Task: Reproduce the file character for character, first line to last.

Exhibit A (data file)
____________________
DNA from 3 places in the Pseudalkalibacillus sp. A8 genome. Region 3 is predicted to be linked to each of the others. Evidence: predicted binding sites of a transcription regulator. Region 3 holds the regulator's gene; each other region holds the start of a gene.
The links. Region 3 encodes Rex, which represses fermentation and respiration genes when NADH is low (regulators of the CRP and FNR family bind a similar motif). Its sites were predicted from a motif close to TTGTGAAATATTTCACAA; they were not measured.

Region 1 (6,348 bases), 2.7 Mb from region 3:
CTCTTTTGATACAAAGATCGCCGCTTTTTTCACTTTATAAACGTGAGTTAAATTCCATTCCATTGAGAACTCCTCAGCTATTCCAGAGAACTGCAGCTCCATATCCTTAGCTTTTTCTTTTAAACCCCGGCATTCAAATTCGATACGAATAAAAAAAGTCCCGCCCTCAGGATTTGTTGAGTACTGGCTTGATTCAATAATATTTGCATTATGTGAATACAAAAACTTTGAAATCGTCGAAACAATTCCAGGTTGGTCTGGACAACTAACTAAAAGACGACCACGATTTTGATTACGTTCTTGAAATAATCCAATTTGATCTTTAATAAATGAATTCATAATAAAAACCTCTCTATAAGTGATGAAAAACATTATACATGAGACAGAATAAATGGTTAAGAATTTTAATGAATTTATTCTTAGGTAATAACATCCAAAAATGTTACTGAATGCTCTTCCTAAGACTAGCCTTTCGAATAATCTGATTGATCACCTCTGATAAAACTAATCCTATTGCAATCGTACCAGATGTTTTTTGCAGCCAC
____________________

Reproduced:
DNA from 3 places in the Pseudalkalibacillus sp. A8 genome. Region 3 is predicted to be linked to each of the others. Evidence: predicted binding sites of a transcription regulator. Region 3 holds the regulator's gene; each other region holds the start of a gene.
The links. Region 3 encodes Rex, which represses fermentation and respiration genes when NADH is low (regulators of the CRP and FNR family bind a similar motif). Its sites were predicted from a motif close to TTGTGAAATATTTCACAA; they were not measured.

Region 1 (6,348 bases), 2.7 Mb from region 3:
CTCTTTTGATACAAAGATCGCCGCTTTTTTCACTTTATAAACGTGAGTTAAATTCCATTCCATTGAGAACTCCTCAGCTATTCCAGAGAACTGCAGCTCCATATCCTTAGCTTTTTCTTTTAAACCCCGGCATTCAAATTCGATACGAATAAAAAAAGTCCCGCCCTCAGGATTTGTTGAGTACTGGCTTGATTCAATAATATTTGCATTATGTGAATACAAAAACTTTGAAATCGTCGAAACAATTCCAGGTTGGTCTGGACAACTAACTAAAAGACGACCACGATTTTGATTACGTTCTTGAAATAATCCAATTTGATCTTTAATAAATGAATTCATAATAAAAACCTCTCTATAAGTGATGAAAAACATTATACATGAGACAGAATAAATGGTTAAGAATTTTAATGAATTTATTCTTAGGTAATAACATCCAAAAATGTTACTGAATGCTCTTCCTAAGACTAGCCTTTCGAATAATCTGATTGATCACCTCTGATAAAACTAATCCTATTGCAATCGTACCAGATGTTTTTTGCAGCCAC